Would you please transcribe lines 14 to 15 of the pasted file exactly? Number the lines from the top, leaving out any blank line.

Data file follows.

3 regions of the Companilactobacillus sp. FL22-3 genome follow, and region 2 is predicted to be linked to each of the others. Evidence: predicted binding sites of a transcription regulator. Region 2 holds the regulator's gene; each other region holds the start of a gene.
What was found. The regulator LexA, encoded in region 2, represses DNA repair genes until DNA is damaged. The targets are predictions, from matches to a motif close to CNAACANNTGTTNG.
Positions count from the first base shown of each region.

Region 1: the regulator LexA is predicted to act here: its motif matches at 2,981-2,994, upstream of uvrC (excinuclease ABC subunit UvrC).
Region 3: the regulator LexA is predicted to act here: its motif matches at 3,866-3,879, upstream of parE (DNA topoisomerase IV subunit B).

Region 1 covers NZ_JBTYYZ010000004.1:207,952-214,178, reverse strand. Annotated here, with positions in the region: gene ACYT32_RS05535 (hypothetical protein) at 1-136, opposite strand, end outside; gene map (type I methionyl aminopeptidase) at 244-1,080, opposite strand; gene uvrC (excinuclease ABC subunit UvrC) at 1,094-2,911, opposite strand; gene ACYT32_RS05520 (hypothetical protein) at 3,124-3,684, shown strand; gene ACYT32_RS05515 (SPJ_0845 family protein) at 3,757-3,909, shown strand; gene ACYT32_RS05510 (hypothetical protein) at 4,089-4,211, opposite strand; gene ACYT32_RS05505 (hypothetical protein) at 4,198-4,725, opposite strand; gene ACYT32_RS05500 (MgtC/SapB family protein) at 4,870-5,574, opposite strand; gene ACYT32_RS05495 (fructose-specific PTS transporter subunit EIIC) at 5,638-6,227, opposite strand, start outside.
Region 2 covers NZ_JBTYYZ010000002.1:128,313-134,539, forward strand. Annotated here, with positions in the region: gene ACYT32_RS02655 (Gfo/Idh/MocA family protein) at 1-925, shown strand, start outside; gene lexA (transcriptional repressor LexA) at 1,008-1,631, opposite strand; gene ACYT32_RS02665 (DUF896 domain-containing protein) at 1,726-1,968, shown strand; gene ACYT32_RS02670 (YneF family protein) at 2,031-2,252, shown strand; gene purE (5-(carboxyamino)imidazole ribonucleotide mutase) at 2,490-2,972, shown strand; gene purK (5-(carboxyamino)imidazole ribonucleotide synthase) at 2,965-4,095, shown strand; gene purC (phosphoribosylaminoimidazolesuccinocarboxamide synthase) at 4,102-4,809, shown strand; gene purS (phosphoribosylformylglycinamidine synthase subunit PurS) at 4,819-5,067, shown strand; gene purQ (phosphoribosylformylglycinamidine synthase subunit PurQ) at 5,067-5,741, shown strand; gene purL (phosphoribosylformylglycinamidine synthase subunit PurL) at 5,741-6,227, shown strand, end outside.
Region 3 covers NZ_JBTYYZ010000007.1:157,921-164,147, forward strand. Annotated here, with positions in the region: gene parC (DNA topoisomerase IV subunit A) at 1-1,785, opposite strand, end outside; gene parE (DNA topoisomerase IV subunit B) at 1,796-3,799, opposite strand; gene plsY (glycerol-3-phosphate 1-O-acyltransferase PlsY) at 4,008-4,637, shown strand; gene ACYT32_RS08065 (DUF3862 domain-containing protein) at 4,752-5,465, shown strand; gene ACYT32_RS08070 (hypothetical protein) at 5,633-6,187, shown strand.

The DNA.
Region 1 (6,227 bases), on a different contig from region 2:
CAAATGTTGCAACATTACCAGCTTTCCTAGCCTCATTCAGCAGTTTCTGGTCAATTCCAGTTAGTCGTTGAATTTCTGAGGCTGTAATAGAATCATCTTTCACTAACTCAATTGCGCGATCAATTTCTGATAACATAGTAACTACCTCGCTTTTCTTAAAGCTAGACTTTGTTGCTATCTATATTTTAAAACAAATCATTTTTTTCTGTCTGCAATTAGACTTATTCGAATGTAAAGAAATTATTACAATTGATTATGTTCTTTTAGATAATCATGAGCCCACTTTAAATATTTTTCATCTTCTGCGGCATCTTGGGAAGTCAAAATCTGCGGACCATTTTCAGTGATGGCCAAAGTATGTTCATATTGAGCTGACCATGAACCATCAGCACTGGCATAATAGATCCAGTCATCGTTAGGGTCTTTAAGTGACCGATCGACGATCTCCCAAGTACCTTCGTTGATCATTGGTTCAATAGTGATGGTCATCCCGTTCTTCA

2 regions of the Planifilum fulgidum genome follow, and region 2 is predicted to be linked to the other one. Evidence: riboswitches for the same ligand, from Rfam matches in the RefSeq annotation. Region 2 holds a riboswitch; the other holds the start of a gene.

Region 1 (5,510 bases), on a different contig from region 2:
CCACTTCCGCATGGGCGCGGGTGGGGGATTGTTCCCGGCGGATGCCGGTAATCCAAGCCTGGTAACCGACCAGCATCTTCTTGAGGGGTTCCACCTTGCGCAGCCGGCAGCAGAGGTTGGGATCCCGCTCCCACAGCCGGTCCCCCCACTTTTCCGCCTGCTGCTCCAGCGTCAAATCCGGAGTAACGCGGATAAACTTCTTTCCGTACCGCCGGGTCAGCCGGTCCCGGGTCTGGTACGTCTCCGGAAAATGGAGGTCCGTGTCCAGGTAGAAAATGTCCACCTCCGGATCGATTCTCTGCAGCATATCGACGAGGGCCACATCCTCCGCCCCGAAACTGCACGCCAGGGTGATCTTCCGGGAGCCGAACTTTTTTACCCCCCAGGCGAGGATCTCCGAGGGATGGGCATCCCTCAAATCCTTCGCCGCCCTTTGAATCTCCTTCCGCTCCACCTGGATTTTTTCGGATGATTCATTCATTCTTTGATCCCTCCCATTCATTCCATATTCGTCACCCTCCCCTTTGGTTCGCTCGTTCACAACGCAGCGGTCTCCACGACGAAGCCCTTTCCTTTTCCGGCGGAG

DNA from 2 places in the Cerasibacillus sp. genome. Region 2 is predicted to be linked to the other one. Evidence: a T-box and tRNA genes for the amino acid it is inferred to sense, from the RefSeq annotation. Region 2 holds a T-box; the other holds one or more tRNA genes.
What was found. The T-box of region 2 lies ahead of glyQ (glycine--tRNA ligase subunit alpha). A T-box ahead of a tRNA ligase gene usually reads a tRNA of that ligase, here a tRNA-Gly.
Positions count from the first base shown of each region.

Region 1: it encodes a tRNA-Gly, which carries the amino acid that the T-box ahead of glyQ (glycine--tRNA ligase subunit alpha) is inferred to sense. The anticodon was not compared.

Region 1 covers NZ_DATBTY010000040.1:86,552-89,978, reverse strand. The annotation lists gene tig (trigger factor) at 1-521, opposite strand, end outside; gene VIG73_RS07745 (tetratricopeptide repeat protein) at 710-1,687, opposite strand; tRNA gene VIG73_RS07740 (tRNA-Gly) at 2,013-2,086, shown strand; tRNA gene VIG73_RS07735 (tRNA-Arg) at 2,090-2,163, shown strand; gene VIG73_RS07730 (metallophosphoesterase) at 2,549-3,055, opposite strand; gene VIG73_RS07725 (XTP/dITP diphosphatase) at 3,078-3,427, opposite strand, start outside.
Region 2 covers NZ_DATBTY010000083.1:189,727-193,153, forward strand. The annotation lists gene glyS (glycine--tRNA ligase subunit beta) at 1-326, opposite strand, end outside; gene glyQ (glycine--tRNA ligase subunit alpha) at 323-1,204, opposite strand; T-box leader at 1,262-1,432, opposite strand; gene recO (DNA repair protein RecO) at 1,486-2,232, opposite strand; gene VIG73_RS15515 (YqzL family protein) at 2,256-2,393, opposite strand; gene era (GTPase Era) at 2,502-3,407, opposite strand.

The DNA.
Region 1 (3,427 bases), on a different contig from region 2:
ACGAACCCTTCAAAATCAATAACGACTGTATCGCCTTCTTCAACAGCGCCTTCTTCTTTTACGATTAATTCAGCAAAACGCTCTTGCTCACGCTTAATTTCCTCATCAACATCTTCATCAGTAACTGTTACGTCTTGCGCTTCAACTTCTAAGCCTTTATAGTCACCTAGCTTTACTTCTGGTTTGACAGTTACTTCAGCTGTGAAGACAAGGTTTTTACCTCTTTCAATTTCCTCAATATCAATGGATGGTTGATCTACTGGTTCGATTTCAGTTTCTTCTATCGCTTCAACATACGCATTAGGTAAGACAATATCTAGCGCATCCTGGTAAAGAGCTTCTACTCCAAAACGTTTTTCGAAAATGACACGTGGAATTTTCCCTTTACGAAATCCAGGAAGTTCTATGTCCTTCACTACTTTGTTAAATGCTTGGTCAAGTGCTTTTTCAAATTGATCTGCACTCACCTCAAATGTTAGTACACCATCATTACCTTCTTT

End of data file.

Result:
CCACTTCCGCATGGGCGCGGGTGGGGGATTGTTCCCGGCGGATGCCGGTAATCCAAGCCTGGTAACCGACCAGCATCTTCTTGAGGGGTTCCACCTTGCGCAGCCGGCAGCAGAGGTTGGGATCCCGCTCCCACAGCCGGTCCCCCCACTTTTCCGCCTGCTGCTCCAGCGTCAAATCCGGAGTAACGCGGATAAACTTCTTTCCGTACCGCCGGGTCAGCCGGTCCCGGGTCTGGTACGTCTCCGGAAAATGGAGGTCCGTGTCCAGGTAGAAAATGTCCACCTCCGGATCGATTCTCTGCAGCATATCGACGAGGGCCACATCCTCCGCCCCGAAACTGCACGCCAGGGTGATCTTCCGGGAGCCGAACTTTTTTACCCCCCAGGCGAGGATCTCCGAGGGATGGGCATCCCTCAAATCCTTCGCCGCCCTTTGAATCTCCTTCCGCTCCACCTGGATTTTTTCGGATGATTCATTCATTCTTTGATCCCTCCCATTCATTCCATATTCGTCACCCTCCCCTTTGGTTCGCTCGTTCACAACGCAGCGGTCTCCACGACGAAGCCCTTTCCTTTTCCGGCGGAG

DNA from 2 places in the Cerasibacillus sp. genome. Region 2 is predicted to be linked to the other one. Evidence: a T-box and tRNA genes for the amino acid it is inferred to sense, from the RefSeq annotation. Region 2 holds a T-box; the other holds one or more tRNA genes.